This act of provocation would characterize her future performances, specifically Action Pants: Genital Panic, for which she is best known. For this performance, the artist walked into an experimental art-film house in Munich wearing crotchless trousers and a tight leather jacket, with her hair teased wildly.  She roamed through the rows of seated spectators, her exposed genitalia level with their faces. Challenging the public to engage with a “real woman” instead of with images on a screen, she illustrated her notion of “expanded cinema,” in which the artist’s body activates the live context of watching. Born of the 1968 revolt against modern consumer and technical society, her defiant feminist action was memorialized in a picture taken the following year by the photographer Peter Hassman in Vienna. As you can see, in this picture the artist also holds a machine-gun. EXPORT had the image screenprinted in a large edition and fly-posted it in public squares and on the street.”  Roxana Marcoci, MOMA.


Eleanor Antin American, Carving: A Traditional Sculpture, 1972.
Eleanor Antin American, Carving: A Traditional Sculpture, 1972.

“A landmark early feminist work, Eleanor Antin’s Carving: A Traditional Sculpture comprises 148 black-and-white photographs documenting the artist’s loss of 10 pounds over 37 days. Every morning she was photographed naked in the same four stances to record her barely perceptible self-induced weight loss. (The photographs from each day are arranged vertically, and the entire process can be read horizontally, like a filmstrip.) Antin’s performance purposely toyed with the traditional process of Greek sculptors, who were said to find their ideal form by chipping away at a block of marble and discarding any unnecessary material. The artist’s idea of “carving” her own body was inspired by an invitation from the Whitney Museum of Art for its biennial survey exhibition, which at the time restricted itself to the established categories of painting and sculpture, though this work was considered too conceptual for the exhibition.” The Art Institute of Chicago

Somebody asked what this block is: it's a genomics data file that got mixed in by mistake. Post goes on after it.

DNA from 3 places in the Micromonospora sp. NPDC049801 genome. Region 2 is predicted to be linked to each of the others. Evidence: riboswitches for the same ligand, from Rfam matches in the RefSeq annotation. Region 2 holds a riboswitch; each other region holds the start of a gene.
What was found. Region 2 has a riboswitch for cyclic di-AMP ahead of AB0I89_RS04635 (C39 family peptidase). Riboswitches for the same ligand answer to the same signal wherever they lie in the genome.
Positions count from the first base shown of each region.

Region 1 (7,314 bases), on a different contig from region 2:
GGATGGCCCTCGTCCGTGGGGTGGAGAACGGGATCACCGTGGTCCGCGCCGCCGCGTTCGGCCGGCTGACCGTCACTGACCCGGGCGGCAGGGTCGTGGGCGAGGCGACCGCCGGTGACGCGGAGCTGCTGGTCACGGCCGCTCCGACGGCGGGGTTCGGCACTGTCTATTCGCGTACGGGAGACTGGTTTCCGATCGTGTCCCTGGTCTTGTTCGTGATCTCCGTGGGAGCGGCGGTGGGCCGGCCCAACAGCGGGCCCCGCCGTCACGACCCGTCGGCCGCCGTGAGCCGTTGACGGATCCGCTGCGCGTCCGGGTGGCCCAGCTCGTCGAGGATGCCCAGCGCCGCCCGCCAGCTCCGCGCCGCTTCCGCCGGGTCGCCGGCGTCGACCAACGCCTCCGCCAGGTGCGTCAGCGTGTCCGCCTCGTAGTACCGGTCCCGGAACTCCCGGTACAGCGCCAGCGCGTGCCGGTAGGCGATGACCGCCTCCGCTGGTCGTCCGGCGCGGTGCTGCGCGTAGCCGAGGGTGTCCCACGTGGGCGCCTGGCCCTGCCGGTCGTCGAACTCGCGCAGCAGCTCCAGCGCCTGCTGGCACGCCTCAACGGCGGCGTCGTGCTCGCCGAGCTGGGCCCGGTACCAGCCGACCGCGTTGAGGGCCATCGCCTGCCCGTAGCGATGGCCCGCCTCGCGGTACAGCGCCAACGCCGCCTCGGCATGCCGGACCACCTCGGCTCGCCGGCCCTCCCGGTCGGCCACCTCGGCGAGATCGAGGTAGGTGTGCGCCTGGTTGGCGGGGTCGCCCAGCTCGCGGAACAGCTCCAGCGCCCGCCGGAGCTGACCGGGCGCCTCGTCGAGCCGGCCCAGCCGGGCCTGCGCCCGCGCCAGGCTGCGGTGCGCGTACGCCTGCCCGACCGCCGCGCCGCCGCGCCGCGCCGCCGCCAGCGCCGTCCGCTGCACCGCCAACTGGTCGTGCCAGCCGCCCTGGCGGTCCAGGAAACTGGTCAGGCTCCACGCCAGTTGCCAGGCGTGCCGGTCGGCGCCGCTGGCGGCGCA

Hannah Wilke, So Help Me Hannah: What Does This Represent / What Do You Represent (Reinhart), 1978–1984.
Hannah Wilke, So Help Me Hannah: What Does This Represent / What Do You Represent (Reinhart), 1978–1984.

“Wilke’s project So Help Me Hannah is exemplary in it’s dynamic merging of body (the rhetoric of the pose) and mind (the “I” of cultural production): Wilke, like many feminists of the period, projects herself forward in physical action, but also explicitly lays claim to her intellectual capacity as body/self. So Help Me Hannah initially existed as a series of photographs taken in New York’s raw alternative space, P.S. 1, in 1978. The photographs show Wilke, naked, in high heels and holding a gun, captured in various poses with overlaid quotations from texts primarily by male philosophers and artists — from Edmund Burke, Marx, and Nietzsche to Daniel Buren and David Smith — regarding the relationships among individuals, art, and society.” Amelia Jones, Body Art/performing the Subject

Ana Mendieta, (Untitled) Rape Scene, 1973
Ana Mendieta, (Untitled) Rape Scene, 1973

“Untitled (Rape Scene) is the documentation of an action that the artist performed in her apartment in Iowa City, while she was a student at the University of Iowa on the innovative Intermedia art course run by the German artist Hans Breder (born 1935). It was created in response to a brutal and highly publicised rape and murder of a nursing student, Sara Ann Otten, by another student in March 1973. The following month Mendieta invited her fellow students to her apartment where, through a door left purposefully ajar, they found her in the position recorded in this photograph, which recreated the scene as reported in the press. Some time later, Mendieta recalled that her audience ‘all sat down, and started talking about it. I didn’t move. I stayed in position about an hour. It really jolted them.’ (Quoted in Ana Mendieta, p.127, note 11.) In 1980, she commented that the rape had ‘moved and frightened’ her, elaborating: ‘I think all my work has been like that – a personal response to a situation … I can’t see being theoretical about an issue like that.’ (Quoted in Ana Mendieta, p.90.) On another occasion she explained that she had created this work ‘as a reaction against the idea of violence against women’ (quoted in Viso 2004, p.256, note 58).”